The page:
If the previous questions can be answered with certainty and consistency people will be able to think and plan for tomorrow and beyond again instead just the next hour. However, if the previous questions don’t get answered, then these questions start to be asked:
“Will people even come near me?”
“Does anyone even see me?”
“Do I matter at all?”
“Who even loves me anymore?”
So, what do we do?
HELP, HOPE, HOME
We need to HELP relieve people of these urgencies. We need to remove these stressors out of their lives and give them permission to dream again. It’s obvious one should have a job and save money, but if you’re plagued with urgency, it seems nearly impossible to plan for a future you’re not sure you’re even going to have.
Once a person has stability and security then HOPE can grow and when hope grows, all things are possible! My favorite verse in the Bible is Philippians 4:13. “I can do all things through him (Christ) who gives me strength.” However, for anything to grow the conditions must be right. I’m reminded of “The Parable of the Sower” in Matthew 13. Seeds need the right soil to flourish. For seeds of hope to grow in people, other people with hope need to be the “soil” surrounding the people who need it most.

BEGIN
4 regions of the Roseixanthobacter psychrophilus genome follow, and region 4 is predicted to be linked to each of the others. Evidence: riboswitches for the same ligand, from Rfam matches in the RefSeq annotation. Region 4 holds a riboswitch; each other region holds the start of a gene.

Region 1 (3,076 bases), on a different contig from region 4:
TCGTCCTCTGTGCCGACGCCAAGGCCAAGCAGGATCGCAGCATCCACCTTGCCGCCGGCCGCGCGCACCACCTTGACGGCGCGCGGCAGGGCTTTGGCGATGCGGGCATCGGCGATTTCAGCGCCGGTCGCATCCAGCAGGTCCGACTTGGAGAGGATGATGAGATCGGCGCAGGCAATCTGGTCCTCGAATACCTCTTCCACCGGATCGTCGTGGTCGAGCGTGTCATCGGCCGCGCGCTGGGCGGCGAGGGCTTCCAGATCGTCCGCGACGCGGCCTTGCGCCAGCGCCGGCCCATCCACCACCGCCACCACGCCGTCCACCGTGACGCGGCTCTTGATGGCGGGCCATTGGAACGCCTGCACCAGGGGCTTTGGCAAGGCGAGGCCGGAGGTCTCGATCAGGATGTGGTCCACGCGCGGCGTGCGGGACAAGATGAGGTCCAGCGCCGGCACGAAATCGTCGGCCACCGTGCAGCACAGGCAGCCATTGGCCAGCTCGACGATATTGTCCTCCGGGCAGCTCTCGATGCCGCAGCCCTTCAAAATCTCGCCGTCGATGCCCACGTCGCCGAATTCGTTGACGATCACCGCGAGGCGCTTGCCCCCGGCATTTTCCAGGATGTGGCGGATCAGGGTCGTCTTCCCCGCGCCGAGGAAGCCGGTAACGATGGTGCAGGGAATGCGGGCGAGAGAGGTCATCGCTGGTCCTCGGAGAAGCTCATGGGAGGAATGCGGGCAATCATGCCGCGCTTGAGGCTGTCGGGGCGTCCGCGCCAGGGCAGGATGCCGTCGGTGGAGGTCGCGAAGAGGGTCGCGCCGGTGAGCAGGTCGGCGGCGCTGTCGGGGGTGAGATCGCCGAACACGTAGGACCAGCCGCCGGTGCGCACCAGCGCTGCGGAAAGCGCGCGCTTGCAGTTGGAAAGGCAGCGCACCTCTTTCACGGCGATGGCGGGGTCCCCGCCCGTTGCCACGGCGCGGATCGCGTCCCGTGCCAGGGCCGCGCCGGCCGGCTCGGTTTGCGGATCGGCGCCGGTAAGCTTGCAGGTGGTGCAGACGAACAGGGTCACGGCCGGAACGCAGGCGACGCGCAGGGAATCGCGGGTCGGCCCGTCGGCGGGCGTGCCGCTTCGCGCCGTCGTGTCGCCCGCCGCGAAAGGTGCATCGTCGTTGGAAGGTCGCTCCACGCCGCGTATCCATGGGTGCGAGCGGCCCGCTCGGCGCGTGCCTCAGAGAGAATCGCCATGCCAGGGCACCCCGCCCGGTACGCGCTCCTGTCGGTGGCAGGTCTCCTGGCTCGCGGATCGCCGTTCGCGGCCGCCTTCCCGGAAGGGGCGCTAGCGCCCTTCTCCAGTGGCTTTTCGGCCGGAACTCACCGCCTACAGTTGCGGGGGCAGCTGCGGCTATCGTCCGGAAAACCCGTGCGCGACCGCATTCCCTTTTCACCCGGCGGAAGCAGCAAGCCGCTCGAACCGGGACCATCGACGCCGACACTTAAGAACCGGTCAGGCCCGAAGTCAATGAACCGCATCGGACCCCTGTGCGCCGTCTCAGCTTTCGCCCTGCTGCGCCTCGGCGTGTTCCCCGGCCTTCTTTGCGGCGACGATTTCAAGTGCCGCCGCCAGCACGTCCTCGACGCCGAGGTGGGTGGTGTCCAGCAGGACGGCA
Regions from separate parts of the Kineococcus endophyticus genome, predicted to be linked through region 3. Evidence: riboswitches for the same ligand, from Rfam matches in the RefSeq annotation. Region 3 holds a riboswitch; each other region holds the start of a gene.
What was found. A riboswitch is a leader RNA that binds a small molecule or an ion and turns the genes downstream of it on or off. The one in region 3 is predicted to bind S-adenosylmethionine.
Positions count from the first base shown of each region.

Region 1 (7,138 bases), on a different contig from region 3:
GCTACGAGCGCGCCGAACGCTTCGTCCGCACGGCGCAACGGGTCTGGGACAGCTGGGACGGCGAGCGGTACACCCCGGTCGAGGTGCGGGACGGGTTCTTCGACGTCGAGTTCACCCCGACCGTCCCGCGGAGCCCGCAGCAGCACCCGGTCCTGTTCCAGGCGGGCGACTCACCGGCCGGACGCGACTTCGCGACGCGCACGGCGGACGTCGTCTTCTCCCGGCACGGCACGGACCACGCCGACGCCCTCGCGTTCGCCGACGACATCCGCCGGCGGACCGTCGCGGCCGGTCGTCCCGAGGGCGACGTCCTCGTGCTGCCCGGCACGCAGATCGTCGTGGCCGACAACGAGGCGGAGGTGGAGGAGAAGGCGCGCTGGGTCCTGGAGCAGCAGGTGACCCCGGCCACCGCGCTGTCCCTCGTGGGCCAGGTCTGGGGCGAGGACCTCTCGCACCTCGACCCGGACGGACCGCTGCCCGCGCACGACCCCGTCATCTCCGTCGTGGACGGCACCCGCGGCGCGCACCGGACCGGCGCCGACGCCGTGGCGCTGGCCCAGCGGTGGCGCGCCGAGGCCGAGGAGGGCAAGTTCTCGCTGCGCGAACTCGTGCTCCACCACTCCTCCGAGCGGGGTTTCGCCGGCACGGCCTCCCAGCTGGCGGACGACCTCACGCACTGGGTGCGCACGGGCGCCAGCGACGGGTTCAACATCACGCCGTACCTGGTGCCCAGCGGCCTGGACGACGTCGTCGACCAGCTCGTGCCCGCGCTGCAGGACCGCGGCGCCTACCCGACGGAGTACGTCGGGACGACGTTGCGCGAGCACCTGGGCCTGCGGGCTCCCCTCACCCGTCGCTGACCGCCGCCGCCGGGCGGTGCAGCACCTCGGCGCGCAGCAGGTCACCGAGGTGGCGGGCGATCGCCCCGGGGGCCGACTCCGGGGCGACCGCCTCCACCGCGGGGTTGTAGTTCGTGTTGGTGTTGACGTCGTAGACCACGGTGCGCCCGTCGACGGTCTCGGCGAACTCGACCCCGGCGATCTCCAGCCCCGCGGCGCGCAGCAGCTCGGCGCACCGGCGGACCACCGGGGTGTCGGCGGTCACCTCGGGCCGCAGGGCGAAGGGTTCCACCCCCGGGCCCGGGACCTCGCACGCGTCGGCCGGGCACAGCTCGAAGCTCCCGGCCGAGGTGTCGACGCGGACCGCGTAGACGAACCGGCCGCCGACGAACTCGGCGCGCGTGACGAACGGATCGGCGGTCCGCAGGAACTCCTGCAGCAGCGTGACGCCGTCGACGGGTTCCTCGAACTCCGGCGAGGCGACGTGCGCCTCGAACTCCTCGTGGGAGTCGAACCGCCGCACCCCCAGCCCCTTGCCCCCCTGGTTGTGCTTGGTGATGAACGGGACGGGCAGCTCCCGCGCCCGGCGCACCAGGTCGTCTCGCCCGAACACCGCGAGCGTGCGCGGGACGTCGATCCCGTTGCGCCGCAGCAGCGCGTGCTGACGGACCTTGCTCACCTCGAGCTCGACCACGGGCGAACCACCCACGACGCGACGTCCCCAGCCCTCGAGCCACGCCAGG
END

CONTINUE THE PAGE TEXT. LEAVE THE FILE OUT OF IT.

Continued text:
With a foundation of stability offered through relief help and a restoration of hope in Christ, a person can genuinely focus on HOME. Home is not just any shelter, but a place where a person has the peace of knowing they are loved beyond all measure by God….because they are!
For you and I, we may need to be reminded of Psalm 121:
Psalm 121 English Standard Version (ESV)
1 I lift up my eyes to the hills.
From where does my help come?
2 My help comes from the Lord,
who made heaven and earth.
3 He will not let your foot be moved;
he who keeps you will not slumber.
4 Behold, he who keeps Israel